Criminal Defense Investigations: Understanding Law Enforcement
I dare to write a post concerning the job of a criminal defense investigator, as it relates to dealing with law enforcement, but thought it might be a worthy read to those who have preconceived notions and/or do not fully understand the job of a criminal defense investigator.
Let me preface this article by clarifying that I retired from a law enforcement career that spanned over 20 years, and have the utmost respect for the profession. Moving to the private sector and working for the “other side” has been an experience, mostly good, but nonetheless an experience. But for those that believe retired law enforcement, which makes up a large portion of the private investigation profession, have an easier ride dealing with police and prosecutors, that is misconception number one. For the most part there is a mutual respect, but there are always a few in the law enforcement community that flat out don’t want to deal with private investigators working criminal cases.
When an individual is charged with a crime, they have absolute rights under the United States Constitution. In particular, the 6th Amendment guarantees the Right To A Fair Trial, and the 14th Amendment provides assurances of due process.
Included with those rights, which we all enjoy, are representation by legal counsel. Most everyone is aware of that. We all watch police shows and know the first declaration a police officer makes to a person they just slapped the cuffs on, is that they have two basic rights: to remain silent and to speak with an attorney. This is outlined in the 1966 Supreme Court decision: Miranda v. Arizona.
If I learned one thing during my years in law enforcement was that most everyone I encountered or arrested knew one phrase well: “I know my rights,” even though many failed to assert them. But just in case they missed an episode or two of COPS, I would advise them of their rights anyway when it was necessary.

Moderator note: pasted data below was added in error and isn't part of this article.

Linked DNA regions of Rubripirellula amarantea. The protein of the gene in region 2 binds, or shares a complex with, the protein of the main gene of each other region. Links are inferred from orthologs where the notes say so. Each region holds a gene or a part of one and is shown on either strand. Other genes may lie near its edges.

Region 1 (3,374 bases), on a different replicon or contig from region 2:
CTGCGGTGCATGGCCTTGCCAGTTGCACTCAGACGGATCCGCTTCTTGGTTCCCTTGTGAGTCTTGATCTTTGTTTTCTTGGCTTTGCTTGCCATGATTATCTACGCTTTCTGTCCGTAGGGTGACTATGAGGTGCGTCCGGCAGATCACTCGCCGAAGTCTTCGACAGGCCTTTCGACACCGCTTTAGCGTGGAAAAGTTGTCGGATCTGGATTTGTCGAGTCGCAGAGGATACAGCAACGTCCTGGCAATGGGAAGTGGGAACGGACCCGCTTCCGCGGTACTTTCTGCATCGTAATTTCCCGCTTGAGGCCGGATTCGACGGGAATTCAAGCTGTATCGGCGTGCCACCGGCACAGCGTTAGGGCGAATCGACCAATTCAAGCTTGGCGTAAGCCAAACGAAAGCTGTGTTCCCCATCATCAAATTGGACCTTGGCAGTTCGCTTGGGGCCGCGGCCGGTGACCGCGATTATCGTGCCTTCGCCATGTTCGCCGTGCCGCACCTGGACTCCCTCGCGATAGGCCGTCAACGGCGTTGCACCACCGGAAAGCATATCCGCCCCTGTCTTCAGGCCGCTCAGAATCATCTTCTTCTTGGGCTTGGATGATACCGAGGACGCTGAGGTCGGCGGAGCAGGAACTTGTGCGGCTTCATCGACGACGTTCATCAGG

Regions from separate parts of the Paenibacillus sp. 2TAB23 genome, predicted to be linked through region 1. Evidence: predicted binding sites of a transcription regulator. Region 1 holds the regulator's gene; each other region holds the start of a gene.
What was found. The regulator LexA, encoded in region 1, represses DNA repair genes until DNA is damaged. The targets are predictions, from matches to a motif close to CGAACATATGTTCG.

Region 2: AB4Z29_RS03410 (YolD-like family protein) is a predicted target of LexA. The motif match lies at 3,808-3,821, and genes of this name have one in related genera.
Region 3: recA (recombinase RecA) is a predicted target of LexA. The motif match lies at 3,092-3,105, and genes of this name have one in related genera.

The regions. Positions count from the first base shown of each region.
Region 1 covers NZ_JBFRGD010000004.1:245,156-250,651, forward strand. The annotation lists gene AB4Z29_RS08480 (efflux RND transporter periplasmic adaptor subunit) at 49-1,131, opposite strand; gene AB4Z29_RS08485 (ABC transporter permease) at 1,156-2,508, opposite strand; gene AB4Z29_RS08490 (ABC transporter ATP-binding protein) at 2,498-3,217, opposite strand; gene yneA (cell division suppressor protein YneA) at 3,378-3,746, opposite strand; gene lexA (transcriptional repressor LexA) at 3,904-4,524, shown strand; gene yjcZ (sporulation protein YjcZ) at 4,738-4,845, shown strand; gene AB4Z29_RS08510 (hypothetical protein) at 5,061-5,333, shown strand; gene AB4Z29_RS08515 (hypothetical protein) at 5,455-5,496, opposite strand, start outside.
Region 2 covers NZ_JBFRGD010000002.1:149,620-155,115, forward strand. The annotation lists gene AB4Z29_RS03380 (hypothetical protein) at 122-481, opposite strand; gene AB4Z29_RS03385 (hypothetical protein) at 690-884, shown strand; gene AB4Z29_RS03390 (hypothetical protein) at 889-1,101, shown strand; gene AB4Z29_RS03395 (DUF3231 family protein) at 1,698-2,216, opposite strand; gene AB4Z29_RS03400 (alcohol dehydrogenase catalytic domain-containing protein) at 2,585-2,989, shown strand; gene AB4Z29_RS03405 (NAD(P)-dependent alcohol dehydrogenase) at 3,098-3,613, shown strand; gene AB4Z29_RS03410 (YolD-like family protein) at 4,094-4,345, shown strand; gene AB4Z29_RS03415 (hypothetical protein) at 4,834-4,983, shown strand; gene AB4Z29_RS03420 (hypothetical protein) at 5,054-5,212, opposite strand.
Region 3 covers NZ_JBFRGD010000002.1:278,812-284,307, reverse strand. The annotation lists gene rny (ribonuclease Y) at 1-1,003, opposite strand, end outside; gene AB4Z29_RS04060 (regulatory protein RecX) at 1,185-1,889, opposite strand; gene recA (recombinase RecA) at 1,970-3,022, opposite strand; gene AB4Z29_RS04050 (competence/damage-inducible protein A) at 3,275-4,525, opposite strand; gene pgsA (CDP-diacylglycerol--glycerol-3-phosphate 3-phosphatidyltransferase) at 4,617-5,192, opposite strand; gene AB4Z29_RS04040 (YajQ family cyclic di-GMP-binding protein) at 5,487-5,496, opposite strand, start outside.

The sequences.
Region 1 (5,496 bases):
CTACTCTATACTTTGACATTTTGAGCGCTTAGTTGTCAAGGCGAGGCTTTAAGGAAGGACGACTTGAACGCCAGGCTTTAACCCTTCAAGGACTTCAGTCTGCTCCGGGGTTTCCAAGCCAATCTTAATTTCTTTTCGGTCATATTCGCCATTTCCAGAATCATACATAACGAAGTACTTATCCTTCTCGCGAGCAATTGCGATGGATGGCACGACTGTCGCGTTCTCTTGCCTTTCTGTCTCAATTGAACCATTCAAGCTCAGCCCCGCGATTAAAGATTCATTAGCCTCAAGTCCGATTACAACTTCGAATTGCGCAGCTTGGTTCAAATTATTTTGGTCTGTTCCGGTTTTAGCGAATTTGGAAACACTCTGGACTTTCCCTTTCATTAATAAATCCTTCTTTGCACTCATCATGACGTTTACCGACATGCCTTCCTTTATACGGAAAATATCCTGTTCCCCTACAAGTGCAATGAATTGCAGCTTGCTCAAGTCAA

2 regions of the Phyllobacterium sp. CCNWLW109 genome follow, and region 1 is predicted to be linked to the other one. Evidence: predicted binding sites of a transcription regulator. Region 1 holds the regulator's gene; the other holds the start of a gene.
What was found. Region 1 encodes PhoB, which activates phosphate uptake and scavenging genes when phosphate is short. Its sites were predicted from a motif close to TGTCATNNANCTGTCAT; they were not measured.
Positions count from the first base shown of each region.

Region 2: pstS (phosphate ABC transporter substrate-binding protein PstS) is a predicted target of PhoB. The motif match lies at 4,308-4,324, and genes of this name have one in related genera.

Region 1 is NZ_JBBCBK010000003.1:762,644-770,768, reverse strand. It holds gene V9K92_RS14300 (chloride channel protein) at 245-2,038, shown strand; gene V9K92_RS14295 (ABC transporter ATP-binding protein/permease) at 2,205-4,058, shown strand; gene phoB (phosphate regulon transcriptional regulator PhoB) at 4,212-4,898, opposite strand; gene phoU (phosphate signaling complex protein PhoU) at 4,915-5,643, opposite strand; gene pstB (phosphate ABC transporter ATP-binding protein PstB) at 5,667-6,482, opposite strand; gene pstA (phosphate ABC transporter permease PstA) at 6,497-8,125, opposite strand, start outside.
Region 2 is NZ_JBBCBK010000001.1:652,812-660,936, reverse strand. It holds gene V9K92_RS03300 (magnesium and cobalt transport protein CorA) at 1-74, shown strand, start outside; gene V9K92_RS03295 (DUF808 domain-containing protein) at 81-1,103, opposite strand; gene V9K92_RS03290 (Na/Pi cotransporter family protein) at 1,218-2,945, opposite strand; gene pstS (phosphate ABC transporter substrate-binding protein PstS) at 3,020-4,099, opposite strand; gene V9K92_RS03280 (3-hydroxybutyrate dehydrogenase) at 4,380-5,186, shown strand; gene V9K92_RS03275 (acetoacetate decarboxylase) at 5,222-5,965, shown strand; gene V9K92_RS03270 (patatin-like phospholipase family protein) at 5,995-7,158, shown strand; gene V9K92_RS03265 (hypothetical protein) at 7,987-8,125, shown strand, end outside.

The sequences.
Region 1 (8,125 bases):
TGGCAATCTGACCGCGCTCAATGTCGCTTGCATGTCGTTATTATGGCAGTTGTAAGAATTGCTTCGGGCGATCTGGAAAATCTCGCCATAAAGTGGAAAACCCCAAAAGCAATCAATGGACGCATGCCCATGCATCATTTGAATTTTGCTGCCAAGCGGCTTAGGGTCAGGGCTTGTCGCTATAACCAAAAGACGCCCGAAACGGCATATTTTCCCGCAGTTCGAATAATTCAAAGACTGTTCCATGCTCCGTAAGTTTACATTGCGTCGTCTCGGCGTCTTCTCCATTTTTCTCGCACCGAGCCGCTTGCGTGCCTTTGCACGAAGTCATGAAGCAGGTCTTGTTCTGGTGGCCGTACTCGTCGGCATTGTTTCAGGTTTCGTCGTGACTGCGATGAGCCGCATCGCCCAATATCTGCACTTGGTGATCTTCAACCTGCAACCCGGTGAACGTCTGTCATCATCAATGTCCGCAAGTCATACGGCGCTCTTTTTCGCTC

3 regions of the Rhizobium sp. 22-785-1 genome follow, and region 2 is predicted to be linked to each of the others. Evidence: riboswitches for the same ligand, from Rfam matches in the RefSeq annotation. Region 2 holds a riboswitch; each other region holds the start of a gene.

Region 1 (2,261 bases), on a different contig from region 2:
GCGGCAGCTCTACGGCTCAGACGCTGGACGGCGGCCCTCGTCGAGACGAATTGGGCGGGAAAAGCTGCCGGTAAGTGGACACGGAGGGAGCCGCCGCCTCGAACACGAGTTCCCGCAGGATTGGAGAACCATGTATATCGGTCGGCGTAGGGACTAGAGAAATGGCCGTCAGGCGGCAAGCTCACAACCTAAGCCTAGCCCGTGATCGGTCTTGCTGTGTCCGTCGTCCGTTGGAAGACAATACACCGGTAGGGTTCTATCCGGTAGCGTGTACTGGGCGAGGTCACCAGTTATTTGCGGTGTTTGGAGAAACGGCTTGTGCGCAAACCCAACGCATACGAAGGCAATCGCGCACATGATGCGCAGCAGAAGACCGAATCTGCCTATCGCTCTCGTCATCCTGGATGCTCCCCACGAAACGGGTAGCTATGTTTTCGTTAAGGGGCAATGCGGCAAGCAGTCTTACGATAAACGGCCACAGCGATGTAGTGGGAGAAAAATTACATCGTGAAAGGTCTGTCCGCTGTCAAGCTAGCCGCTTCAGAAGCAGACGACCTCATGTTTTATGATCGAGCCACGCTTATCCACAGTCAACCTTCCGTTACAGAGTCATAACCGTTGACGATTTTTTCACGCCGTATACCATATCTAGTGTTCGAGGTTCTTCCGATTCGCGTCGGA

Moving forward, the prosecution has the “Burden of Proof” when presenting the government’s case to a jury. They must prove beyond a reasonable doubt that a crime was committed, and the individual they have charged most likely committed it. There are several different types of evidence that the prosecution can present, each having the potential to be challenged.
The defense has the responsibility of “Uncovering Reasonable Doubt,” in other words, challenging the credibility of the prosecution’s evidence. If a jury has any doubt in their minds regarding the evidence, they have the responsibility to find the defendant not guilty.
Prosecutors have an advantage over the defense, mostly in the way of unlimited law enforcement resources, experts, etc., all at the expense of taxpayers. And, more importantly, even though a defendant is innocent until proven guilty by an impartial jury of their peers, it’s only natural for someone, including a juror, to assume the police probably arrested the right person; thereby, implying that the person is guilty until proven innocent.
The defense has hurdles to overcome before they even get to the starting line. Most people charged with crimes do not have unlimited resources. Private investigators, or criminal defense investigators, have a unique task of assisting defense counsel with examining the evidence used to charge their client and determine what, if any, can be challenged. A defense investigation can be just as exhaustive as a police investigation, but with much less time, funds, manpower, and other resources to work with.
Choosing the right private investigator in a criminal defense case is just as important as having a good attorney to represent you. Unless you are negotiating a plea, having an independent investigation can mean the difference between jail and freedom.